Independent filmmakers are constantly striving to make their low-budget films emulate higher budget productions in any way that they can. One of the most common goals for directors and cinematographers is to recreate the ‘film look’, (which is certainly something I can relate to!). But unfortunately in the quest to find this look there have been some really unpleasant and cheap looking techniques that have become over popularized in recent years… The first was the overuse of shallow depth of field that exploded a few years back after the 5D MK II first was released, but most recently it is the milky black look that is destroying the color on so many filmmakers works of art.
For those of you that don’t know what I’m referring to when I say the ‘milky black look’, I’m simply referring to a color grading technique that is characterized by shadows that are crushed to black (while color grading), and then lifted up so that the black point of the image is never truly black. The areas of the image that should be completely black and contrasty are now somewhat muddy, smokey, or milky. The look can work well in certain circumstances, but for the most part it is being completely overused and misused by many amateur DPs. Take a look at this shot below for an example of the look. First is the raw shot, then first grade (with crushed blacks), and then the final shot with lifted blacks:
Why has this look become so popular? As we’ve already touched on, it is often associated with a more cinematic or filmic look as this technique softens up the image in the same way that certain types of older film stocks would. It is also a particularly easy look to achieve as once you’ve figured out how to do it (which is really only two steps in any basic color software or NLE), consistent results can be achieved quickly and easily. In a way, this may all sound good on the surface, but in reality it is not – in fact I think it’s just about the least filmic thing that you can do to your footage in many scenarios.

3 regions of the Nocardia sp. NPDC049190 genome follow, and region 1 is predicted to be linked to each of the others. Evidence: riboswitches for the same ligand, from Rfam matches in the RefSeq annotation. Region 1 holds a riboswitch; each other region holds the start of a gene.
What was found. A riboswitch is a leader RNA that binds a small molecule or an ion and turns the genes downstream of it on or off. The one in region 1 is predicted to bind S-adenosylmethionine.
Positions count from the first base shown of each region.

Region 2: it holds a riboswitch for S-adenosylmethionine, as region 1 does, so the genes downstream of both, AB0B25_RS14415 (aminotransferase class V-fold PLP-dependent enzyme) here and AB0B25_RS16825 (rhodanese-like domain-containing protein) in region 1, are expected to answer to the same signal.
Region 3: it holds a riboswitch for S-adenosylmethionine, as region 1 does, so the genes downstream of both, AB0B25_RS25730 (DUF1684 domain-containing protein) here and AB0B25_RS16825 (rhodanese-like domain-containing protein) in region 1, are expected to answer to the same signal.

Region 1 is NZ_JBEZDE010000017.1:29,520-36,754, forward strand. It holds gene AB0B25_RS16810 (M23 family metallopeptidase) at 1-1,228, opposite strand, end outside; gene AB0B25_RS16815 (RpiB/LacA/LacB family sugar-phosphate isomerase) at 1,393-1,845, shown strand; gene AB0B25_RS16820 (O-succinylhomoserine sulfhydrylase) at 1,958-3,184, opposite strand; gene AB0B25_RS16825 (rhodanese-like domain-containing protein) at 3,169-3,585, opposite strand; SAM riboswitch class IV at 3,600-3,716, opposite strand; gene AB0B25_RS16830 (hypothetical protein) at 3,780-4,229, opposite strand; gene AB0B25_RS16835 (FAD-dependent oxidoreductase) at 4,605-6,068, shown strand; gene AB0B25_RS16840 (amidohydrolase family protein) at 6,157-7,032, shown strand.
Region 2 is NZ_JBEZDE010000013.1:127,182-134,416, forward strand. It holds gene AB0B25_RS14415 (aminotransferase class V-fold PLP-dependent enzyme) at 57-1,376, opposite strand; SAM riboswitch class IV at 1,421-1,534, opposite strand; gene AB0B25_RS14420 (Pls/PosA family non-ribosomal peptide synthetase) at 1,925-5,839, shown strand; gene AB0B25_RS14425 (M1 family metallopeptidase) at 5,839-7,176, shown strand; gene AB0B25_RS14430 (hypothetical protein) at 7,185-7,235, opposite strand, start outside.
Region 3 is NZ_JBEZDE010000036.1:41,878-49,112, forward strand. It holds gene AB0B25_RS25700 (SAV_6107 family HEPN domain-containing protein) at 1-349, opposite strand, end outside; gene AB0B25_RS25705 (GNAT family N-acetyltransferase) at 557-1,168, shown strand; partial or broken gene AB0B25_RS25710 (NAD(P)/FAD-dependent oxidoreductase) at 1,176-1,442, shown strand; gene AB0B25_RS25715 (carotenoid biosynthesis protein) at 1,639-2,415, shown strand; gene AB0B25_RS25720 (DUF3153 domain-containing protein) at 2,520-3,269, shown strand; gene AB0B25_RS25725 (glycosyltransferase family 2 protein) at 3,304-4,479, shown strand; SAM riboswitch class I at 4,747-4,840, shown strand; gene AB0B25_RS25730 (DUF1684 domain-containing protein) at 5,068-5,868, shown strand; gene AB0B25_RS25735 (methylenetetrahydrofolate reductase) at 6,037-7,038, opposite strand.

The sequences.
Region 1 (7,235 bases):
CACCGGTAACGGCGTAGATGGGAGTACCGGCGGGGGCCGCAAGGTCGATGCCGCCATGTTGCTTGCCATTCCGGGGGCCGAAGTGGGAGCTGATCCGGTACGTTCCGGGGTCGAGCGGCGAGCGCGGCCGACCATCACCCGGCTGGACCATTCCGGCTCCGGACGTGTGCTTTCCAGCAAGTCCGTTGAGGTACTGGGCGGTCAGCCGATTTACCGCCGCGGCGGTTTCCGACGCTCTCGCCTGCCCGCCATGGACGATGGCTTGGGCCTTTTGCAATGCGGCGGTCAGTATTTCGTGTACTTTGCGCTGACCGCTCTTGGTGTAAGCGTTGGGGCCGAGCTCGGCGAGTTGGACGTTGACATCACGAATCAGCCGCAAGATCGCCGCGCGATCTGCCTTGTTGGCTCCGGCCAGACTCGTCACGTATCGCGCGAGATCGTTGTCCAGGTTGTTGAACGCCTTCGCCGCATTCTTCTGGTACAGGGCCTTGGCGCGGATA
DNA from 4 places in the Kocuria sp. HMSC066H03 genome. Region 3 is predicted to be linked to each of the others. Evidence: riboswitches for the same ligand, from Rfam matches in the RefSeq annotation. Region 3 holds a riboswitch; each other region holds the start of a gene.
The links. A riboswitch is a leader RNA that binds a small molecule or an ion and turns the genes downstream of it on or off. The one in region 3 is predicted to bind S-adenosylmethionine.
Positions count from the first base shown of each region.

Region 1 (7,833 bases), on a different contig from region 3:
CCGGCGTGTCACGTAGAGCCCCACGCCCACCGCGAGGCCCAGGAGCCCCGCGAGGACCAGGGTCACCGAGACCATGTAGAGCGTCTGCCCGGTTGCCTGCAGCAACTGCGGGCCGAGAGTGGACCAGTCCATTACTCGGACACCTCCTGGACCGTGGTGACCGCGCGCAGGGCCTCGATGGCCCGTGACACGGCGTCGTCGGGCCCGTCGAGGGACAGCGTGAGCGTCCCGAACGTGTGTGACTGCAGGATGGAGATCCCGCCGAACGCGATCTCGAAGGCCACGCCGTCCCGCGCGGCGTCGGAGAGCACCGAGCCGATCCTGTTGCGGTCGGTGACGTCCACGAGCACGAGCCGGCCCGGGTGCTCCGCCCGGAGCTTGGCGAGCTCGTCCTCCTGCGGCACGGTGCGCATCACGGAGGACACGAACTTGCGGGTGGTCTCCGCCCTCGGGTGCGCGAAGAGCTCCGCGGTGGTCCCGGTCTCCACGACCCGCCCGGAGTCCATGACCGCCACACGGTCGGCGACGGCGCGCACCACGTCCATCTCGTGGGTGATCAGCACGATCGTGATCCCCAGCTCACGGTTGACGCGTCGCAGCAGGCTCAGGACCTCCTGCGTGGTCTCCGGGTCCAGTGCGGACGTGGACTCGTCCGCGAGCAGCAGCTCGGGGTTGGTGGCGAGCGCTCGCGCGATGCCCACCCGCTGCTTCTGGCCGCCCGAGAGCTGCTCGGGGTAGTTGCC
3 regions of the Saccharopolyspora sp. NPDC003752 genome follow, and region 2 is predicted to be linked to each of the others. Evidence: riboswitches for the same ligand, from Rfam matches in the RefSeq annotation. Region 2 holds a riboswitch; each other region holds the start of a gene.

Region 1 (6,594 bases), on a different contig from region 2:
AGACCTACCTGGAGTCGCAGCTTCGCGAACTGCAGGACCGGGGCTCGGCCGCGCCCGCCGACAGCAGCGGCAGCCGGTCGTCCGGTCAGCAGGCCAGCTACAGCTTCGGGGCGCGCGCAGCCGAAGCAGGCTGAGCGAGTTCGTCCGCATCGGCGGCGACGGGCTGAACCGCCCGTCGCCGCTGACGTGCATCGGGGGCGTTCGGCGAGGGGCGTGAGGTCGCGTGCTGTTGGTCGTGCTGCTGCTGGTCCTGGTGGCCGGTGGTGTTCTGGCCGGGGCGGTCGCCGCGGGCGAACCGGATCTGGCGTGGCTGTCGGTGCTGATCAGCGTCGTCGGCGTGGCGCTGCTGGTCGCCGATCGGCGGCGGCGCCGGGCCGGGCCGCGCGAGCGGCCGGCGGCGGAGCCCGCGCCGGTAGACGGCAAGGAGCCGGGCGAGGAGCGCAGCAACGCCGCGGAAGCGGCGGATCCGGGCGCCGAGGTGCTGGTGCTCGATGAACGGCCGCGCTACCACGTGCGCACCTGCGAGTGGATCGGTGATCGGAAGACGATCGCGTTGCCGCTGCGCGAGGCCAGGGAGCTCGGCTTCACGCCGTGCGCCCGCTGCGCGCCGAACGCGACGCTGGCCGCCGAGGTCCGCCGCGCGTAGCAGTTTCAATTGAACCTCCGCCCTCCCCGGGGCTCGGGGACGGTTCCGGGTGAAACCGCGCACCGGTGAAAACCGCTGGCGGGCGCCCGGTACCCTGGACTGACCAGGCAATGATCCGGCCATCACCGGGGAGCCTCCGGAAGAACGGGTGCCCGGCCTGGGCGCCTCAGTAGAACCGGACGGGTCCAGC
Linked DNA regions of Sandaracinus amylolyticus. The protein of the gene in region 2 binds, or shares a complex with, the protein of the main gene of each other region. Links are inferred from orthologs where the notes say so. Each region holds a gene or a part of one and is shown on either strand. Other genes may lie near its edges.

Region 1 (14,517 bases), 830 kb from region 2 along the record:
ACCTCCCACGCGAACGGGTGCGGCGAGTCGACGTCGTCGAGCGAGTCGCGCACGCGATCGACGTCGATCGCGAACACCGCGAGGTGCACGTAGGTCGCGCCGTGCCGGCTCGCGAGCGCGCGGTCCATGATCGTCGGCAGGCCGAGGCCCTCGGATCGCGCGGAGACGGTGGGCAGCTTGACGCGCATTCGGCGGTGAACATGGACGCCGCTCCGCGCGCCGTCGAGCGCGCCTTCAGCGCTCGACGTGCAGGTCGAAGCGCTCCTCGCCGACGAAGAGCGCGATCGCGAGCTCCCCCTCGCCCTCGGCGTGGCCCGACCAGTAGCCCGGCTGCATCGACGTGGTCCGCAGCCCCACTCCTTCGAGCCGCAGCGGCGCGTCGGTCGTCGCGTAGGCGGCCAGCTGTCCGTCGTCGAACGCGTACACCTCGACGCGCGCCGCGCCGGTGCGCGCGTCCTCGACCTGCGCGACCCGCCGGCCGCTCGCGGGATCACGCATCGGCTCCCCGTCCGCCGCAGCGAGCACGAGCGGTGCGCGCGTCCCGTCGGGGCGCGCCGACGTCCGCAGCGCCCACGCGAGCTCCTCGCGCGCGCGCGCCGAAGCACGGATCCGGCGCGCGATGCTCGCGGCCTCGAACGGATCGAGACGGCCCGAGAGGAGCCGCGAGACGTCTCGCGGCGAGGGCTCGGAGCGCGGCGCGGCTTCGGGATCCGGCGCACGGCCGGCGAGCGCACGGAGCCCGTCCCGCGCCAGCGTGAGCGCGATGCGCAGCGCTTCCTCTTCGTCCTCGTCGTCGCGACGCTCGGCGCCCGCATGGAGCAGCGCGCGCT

Let’s step back for a moment and address the notion that milky blacks are associated with the ‘film look’. This really could not be further from the truth. Yes, there are some film stocks that are very low-contast and produce this milky look, but the vast majority of DPs that are still shooting on 35mm stay far away from these stocks unless they are doing something ultra-stylized, where it is used purposefully. Also, saying that lifted shadows are characteristic of the film look, completely disregards all of the countless variations of film stocks. There are so many different types of stocks, all of which have their own unique look and feel to them and all of which are suitable for different stories. Just because the low-contrast look is the easiest to achieve does not mean it is the best technique for any given story.